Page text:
To find the world’s most sinister examples of mind control, don’t look to science fiction. Instead, go to a tropical country like Brazil, and venture deep into the jungle. Find a leaf that’s hanging almost exactly 25 centimeters above the forest floor, no more and no less. Now look underneath it. If you’re in luck, you might find an ant clinging to the leaf’s central vein, jaws clamped tight for dear life. But this ant’s life is already over. And its body belongs to Ophiocordyceps unilateralis, the zombie-ant fungus.
When the fungus infects a carpenter ant, it grows through the insect’s body, draining it of nutrients and hijacking its mind. Over the course of a week, it compels the ant to leave the safety of … Read the rest
Welcome to the first edition of MapLab, a newsletter exploring how maps illuminate the world around us. Here there will be many, friendly dragons: featurettes on newsworthy mapping efforts, fascinating cartographers, snippets of history, eye-popping data visuals, and intriguing map links. I’ll drop you a mix every two weeks.
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Think of the Earth’s climate system as a pair of dice. You never know exactly how a roll will end. But some outcomes, like rolling a seven, are much more likely than others, like snake eyes. But when we warm the globe, we essentially load the dice to favor extreme outcomes, including some of the most unpleasant weather possible in the United States.
A new study, rapidly conducted in September and published Monday in the Proceedings of the National Academy of Sciences, finds that the dice are increasingly likely to roll some very unpleasant weather indeed. Global warming may not have caused Hurricane Harvey, which ravaged Houston over the course of a week earlier this year, but it made it much more likely.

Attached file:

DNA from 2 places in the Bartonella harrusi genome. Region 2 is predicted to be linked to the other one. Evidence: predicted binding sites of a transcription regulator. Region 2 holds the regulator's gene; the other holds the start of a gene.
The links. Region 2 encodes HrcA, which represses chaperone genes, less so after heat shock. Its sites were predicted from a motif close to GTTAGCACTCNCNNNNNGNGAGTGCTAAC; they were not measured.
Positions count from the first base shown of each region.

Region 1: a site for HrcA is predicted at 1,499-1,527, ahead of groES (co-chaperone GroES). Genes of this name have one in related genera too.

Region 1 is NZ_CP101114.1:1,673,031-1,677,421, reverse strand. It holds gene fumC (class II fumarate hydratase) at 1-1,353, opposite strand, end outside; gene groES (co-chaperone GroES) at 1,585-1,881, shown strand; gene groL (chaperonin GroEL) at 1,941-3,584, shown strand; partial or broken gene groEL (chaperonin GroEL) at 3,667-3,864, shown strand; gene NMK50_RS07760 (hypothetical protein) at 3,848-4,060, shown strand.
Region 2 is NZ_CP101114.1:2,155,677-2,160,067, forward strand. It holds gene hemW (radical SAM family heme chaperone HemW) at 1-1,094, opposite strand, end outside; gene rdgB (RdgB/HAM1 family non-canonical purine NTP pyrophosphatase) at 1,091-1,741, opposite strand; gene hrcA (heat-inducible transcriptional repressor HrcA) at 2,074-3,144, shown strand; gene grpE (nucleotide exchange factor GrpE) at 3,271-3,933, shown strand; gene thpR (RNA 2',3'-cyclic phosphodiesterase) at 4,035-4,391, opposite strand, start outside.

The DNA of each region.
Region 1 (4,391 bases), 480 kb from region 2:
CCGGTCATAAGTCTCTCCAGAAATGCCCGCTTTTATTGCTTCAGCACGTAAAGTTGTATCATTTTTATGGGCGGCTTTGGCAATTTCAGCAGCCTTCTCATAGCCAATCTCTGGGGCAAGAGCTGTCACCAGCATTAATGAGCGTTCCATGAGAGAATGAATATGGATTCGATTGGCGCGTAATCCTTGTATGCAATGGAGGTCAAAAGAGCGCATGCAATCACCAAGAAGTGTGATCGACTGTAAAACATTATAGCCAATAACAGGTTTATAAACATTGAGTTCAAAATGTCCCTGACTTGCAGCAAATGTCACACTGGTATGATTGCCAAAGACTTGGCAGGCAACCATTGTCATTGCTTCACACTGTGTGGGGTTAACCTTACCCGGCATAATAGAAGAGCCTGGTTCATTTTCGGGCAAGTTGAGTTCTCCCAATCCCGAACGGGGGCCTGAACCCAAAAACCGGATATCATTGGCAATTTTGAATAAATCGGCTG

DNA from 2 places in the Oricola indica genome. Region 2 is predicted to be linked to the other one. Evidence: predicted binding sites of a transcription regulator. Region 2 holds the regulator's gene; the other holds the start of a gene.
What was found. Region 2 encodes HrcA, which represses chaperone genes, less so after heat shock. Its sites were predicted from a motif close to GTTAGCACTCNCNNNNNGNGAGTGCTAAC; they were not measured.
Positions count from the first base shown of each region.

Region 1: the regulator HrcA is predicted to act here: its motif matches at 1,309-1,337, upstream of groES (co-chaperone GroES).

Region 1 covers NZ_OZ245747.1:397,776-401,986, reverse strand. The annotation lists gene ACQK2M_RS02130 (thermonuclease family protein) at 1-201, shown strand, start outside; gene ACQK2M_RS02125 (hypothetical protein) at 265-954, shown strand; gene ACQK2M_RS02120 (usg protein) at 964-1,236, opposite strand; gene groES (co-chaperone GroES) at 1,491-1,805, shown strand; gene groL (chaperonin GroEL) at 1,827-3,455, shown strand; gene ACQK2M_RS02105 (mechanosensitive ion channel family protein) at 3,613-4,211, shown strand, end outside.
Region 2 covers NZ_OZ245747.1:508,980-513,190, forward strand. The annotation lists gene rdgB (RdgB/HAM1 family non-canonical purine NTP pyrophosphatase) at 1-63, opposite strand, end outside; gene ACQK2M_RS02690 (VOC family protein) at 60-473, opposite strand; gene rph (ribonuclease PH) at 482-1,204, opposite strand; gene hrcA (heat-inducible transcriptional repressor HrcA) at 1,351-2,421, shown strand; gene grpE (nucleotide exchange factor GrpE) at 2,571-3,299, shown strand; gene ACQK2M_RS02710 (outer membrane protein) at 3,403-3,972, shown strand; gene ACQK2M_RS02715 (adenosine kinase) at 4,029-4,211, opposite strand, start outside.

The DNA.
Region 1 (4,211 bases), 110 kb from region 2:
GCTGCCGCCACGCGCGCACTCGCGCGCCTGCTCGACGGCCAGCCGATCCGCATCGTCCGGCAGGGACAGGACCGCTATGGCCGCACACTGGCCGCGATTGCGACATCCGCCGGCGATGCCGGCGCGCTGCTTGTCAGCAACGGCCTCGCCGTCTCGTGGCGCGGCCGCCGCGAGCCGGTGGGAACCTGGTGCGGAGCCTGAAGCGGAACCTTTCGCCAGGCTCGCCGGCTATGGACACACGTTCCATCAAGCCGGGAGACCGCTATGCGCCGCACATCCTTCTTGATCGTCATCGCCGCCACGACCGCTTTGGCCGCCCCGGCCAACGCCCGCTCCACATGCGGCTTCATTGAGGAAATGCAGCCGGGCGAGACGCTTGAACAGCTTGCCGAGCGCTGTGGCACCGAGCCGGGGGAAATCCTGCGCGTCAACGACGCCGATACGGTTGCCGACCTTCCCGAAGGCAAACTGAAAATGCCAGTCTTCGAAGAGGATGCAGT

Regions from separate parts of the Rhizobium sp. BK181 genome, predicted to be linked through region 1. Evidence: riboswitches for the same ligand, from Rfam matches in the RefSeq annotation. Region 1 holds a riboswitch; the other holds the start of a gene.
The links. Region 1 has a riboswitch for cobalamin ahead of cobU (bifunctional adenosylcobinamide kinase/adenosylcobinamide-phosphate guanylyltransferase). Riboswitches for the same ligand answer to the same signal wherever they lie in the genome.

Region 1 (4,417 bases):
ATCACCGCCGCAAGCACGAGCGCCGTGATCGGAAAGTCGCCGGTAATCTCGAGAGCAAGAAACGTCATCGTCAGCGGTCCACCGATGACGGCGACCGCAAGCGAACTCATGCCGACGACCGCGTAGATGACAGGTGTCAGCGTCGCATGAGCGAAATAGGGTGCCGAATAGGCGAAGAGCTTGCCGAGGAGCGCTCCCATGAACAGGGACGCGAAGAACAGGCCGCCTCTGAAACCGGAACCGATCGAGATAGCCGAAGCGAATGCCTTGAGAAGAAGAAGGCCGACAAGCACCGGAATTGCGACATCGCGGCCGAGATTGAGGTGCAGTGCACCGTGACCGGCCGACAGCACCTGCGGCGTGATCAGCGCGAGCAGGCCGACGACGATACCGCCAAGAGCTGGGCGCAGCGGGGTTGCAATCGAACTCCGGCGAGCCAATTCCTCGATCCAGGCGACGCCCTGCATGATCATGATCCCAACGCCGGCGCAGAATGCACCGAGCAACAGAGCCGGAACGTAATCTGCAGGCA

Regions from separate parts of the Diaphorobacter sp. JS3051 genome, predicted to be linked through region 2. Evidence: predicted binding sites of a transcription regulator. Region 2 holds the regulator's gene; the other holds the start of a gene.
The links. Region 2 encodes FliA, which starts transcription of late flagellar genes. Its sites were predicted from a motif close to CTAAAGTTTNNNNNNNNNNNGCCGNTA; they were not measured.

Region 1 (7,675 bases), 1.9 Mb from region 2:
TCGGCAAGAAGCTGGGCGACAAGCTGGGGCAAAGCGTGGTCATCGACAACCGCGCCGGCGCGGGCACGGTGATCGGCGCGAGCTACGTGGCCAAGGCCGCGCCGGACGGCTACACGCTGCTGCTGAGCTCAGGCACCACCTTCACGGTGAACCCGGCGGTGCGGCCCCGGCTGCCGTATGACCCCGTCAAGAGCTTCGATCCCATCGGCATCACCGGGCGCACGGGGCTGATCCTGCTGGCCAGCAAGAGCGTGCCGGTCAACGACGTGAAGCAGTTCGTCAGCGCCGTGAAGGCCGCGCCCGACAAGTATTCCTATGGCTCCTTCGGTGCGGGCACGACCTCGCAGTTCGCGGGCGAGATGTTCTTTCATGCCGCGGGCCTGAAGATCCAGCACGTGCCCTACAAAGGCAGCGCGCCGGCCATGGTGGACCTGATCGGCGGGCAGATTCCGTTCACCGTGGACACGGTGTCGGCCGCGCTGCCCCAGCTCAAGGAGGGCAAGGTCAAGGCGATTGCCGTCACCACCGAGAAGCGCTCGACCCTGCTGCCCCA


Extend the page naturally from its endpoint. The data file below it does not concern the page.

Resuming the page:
If you’re sick of Paris’s traffic jams, go ahead and tell the mayor directly. That’s the gist of a motorists’ campaign launched Monday, which shared Mayor Anne Hidalgo’s direct phone number in a bid to encourage protestors to jam it.
Working under the hashtag #disleaAnne (“#tellAnne” in English), the motorist pressure group “40 Million Drivers” plans to do to City Hall’s switchboards what they say the administration has done to the roads: clog them up. Their goal is to ensure the mayor can no longer ignore their calls, and, more generally, force her to the negotiating table over the future of Paris’s streets.
The spat—and the distinctly personal assault on one figure—is a sign of how heated the city’s debate around cars has become. … Read the rest
“Taking over the world is an intensely human thing to want to do,” says Astro Teller, in a short interview conducted at the 2017 Aspen Ideas Festival. At Google X, Teller studies and develops artificial intelligence. Here, he argues that current frenzy over the topic might be overblown.… Read the rest
Locally sourced food, it seems, is pervasive these days—especially in cities. Once only available at a farmers’ market one morning a week in front of city hall, it’s now on offer at most urban supermarkets, many bodegas and corner stores, on converted buses driven deep into neighborhoods, and even delivered straight to the doorstep. Now that Amazon has acquired Whole Foods, some are speculating that drones will bring us our fresh produce in the not-too-distant future.
But don’t count out the traditional farmers’ market just yet. These aren’t the fusty, American Gothic-like experiences of your parents and grandparents. Farmers’ markets, especially the ones in cities, are adapting to the times, getting smart about data and technology, catering to new customer bases, and offering lots … Read the rest
Forty-one hours into a 72-hour ceasefire called by a group of Baltimore citizens, someone shot Lamontrey Tynes, a 24-year-old African American man. Tynes was the 209th person murdered in Baltimore this year.
“Everybody got the wind knocked out of them that weekend hearing that news,” Erricka Bridgeford, one of the people behind the Ceasefire movement, said of Tynes’ murder. “It made us realize that we hadn’t reacted to hearing about murder before like that and we must have been numb.”
A second person was shot five hours later.